Manitoba's Teutonic Heritage

Winnipeg Free Press, October 27, 2012 | Go to article overview

Manitoba's Teutonic Heritage


For two centuries, Germans have been contributing to the province's culture

What do more than 250,000 Manitobans have in common?

It all starts in the early 1800s. According to the last Manitoba study from the provincial Department of Culture and Heritage, the second-largest ethnic group in Manitoba is the German-Canadian cultural group. German culture, traditions and language, therefore, contribute significantly to Manitoba's ethnic mosaic. To appreciate the culture and traditions of any ethnic group, one should have some knowledge about the history of its people.

In Manitoba, it was mostly a steady stream of immigrants, beginning with the mercenaries of Lord Selkirk in the early 1800s, followed by a wave of immigrants after the First World War until the Great Depression, and resumed again after the Second World War, only to subside again to a trickle in the 1970s and thereafter. The first mention of Germans in Manitoba was made in 1816-17, when Lord Selkirk dispatched some 100 mercenaries of the de Meuron and the de Watteville regiments from Montreal after the Massacre at Seven Oaks (June 1816) to protect and populate the Red River Settlement. These soldiers had originally been in Canadian service in the War of 1812. They served for pay and outright land grants in the form of lots along the Red River and German Creek (Seine River), close to Fort Douglas to defend it.

In the following years, more and more Germans settled in and around Winnipeg, and the German language began to appear in the trading shops. Bishop Anderson, principal of St. John's Collegiate School, wrote in 1852: "... my senior scholar can read in Luther's own translation the German of the Gospel of St. John... and we combined thus the ancient with the modern tongues, and those of modern Europe with the two of our own land." In 1874 George Rath, a vice-president of Western Canada's first German Society, became quite famous when he successfully introduced a new method of delivering drinking water to Winnipeggers and outlying homes. "Rather good for Rath," commented the local papers.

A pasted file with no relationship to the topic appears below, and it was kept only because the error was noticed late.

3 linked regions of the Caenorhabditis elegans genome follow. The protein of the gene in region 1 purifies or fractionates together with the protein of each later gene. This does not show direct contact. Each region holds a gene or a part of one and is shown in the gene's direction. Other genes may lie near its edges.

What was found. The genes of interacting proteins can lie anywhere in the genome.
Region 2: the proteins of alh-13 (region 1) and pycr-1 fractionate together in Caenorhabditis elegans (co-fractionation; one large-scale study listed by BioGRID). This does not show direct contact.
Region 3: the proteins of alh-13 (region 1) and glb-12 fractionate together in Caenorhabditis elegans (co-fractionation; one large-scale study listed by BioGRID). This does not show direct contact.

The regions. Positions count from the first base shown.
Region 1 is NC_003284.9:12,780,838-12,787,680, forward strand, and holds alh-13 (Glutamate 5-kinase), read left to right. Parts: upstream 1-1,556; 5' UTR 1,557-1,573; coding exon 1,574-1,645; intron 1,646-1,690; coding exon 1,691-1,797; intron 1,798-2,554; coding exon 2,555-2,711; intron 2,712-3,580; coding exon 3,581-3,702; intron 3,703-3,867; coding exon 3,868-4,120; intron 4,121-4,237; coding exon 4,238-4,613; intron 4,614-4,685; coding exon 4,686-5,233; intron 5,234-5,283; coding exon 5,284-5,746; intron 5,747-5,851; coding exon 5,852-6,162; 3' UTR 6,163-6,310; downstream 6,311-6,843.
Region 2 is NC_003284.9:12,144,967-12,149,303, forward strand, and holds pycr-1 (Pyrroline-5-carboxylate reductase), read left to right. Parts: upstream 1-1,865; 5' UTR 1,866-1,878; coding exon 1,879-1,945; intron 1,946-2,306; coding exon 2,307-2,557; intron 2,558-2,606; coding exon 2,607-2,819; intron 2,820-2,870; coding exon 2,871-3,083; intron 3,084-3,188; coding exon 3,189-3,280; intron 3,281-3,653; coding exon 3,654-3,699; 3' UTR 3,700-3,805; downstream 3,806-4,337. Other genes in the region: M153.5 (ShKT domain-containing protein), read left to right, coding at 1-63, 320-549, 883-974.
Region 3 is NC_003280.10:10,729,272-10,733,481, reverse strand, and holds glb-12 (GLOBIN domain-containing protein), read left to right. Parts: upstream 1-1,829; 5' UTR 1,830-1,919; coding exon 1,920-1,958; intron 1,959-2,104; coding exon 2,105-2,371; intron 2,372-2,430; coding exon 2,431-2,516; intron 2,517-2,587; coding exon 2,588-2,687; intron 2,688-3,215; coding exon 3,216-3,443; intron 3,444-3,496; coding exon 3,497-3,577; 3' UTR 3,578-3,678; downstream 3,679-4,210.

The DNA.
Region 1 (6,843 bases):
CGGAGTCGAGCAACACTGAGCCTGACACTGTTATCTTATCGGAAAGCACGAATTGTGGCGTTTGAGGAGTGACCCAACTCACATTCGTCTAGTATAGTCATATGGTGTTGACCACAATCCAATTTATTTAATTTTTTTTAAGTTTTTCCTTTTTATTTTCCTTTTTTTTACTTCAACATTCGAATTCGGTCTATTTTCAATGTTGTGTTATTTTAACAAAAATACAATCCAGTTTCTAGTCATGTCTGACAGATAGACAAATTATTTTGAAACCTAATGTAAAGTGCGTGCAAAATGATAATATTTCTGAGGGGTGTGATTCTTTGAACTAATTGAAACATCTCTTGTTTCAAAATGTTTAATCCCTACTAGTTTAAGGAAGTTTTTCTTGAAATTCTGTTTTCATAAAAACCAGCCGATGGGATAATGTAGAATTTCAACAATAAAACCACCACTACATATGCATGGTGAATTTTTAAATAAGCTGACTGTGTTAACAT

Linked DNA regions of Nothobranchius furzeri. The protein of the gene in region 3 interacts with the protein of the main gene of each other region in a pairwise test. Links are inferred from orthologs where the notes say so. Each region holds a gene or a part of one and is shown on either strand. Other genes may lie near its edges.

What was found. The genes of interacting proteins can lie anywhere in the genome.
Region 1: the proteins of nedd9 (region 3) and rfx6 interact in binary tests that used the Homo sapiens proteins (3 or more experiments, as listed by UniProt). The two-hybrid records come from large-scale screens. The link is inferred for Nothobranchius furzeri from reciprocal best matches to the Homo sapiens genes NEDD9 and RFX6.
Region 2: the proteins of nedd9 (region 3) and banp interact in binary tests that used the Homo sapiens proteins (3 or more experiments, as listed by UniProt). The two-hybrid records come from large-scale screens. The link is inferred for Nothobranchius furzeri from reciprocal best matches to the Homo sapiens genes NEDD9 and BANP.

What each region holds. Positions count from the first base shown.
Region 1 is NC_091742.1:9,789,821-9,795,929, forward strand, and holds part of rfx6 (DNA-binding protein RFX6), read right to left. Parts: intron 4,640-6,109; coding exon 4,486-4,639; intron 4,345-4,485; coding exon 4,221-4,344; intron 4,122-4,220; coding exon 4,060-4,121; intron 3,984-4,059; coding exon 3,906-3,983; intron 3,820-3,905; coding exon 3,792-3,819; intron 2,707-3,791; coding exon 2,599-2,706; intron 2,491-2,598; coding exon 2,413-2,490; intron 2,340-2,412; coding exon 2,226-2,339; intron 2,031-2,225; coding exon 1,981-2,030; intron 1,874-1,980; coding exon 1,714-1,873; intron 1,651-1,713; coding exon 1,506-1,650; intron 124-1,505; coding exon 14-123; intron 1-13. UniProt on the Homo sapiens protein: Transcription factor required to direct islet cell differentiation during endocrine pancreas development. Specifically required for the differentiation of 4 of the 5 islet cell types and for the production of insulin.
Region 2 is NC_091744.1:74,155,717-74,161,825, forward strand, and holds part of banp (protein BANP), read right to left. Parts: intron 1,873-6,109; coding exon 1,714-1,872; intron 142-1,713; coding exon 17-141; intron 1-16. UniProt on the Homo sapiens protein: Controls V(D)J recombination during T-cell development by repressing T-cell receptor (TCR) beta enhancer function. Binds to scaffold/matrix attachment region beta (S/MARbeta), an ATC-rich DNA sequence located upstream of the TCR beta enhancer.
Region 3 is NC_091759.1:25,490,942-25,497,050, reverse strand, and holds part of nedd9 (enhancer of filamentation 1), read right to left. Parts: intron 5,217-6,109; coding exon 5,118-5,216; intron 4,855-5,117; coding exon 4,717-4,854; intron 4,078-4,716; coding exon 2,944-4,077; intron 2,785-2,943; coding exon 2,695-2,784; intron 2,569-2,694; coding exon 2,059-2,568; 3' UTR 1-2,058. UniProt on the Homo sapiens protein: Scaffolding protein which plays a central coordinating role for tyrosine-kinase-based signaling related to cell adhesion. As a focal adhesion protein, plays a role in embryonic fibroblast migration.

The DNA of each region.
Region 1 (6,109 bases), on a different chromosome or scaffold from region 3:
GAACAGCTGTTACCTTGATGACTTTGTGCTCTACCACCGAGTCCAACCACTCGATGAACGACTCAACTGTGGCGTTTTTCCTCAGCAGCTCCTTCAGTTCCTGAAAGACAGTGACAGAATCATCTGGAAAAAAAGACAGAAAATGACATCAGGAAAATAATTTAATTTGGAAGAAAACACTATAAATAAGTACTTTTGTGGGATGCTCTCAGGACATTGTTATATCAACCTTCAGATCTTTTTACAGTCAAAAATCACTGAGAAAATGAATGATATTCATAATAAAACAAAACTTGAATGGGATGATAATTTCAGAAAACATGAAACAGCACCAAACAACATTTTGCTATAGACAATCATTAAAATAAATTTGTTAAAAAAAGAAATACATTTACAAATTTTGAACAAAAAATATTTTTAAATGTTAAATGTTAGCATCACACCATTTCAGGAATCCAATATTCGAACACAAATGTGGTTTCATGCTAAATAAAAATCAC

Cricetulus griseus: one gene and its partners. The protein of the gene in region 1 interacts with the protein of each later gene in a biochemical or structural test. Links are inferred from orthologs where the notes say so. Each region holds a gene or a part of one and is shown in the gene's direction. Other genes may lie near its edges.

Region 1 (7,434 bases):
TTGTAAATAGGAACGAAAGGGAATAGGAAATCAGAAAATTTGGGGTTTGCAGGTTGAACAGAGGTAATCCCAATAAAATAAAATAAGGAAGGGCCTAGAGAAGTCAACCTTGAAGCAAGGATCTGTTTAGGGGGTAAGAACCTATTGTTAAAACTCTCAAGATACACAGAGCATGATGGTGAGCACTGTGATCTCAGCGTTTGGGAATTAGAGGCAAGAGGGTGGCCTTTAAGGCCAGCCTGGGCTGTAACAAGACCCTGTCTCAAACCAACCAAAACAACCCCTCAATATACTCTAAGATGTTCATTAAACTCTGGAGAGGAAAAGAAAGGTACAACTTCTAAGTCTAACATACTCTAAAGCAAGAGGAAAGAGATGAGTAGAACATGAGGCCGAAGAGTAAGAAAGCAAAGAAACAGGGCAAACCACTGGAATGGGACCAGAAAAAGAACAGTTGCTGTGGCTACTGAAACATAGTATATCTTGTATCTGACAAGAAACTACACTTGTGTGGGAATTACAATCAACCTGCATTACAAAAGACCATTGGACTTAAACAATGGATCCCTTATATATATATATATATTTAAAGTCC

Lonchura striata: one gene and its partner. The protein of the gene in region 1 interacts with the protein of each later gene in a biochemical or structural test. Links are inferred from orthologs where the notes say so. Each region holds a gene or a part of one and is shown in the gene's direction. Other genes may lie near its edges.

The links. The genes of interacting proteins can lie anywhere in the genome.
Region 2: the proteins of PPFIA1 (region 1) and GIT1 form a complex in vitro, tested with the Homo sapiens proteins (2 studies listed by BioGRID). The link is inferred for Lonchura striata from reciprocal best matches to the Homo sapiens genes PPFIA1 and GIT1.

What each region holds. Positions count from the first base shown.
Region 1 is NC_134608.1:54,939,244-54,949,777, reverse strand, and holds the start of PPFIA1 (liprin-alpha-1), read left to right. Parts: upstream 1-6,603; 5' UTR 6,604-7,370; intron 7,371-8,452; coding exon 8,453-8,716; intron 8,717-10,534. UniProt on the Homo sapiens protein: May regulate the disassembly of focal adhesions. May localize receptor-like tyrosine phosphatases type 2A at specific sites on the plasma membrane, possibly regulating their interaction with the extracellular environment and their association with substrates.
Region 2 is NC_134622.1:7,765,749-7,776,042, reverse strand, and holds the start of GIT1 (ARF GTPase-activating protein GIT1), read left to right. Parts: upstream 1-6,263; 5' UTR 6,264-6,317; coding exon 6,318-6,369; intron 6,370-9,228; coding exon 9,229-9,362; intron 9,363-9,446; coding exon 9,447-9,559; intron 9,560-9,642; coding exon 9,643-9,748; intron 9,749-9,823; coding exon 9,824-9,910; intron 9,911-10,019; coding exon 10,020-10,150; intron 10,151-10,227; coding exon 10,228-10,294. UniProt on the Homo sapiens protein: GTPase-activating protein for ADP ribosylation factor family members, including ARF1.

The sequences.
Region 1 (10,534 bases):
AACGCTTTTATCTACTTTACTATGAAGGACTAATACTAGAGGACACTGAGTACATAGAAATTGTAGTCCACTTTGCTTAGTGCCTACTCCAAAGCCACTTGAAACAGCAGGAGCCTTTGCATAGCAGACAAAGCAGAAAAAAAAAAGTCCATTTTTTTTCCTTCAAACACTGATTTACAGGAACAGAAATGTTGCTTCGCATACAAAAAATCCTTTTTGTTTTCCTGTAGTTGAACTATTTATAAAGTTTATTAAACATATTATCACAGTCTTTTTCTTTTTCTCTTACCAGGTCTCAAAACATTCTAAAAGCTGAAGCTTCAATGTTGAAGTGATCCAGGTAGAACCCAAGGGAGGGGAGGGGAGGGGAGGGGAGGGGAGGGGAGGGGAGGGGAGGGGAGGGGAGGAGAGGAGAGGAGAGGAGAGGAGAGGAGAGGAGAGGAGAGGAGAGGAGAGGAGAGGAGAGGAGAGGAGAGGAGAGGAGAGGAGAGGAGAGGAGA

Wilhelm Hespeler has probably done more than anybody else to attract German-speaking settlers to Manitoba. The first 70 Mennonites families arrived in July 1874, and by 1878 they and those who had followed after them, had established some 40 villages whose names are of Mennonite, Austrian and German origin. Lord Dufferin's wife wrote home after having visited these villages: "What gain they are to this country?"

German courses had been offered at the University of Manitoba since the early 1880s, German became an accredited subject in 1886, and was highly recommended for studies in the sciences.

On May 17, 1889, the first German newspaper, Der Nordwesten, appeared under the direction of Pastor Schmieder and Consul Wilhelm Hespeler and was greeted at length in the Free Press. In 1900 it had a circulation of 4,000; by 1912 it had reached 25,000. Today, some 110 years later, the same weekly is still published in Winnipeg for all of Canada under the name Kanada Kurier. Also on that day in 1889, the first German examination given at the U of M met with great success. There are so many more Canadians of German background whose achievements have greatly enriched the lives of their fellow Manitobans -- and will continue to do so.

On Nov. 2, 1985, a conference was held to organize the Manitoba branch of the German-Canadian Congress, and on April, 25, 1986, the German-Canadian Congress Manitoba Inc. was incorporated, with Mr. Abe Peters as president and Mr. Paul Kammerloch (the current German consul in Manitoba) as vice-president. …

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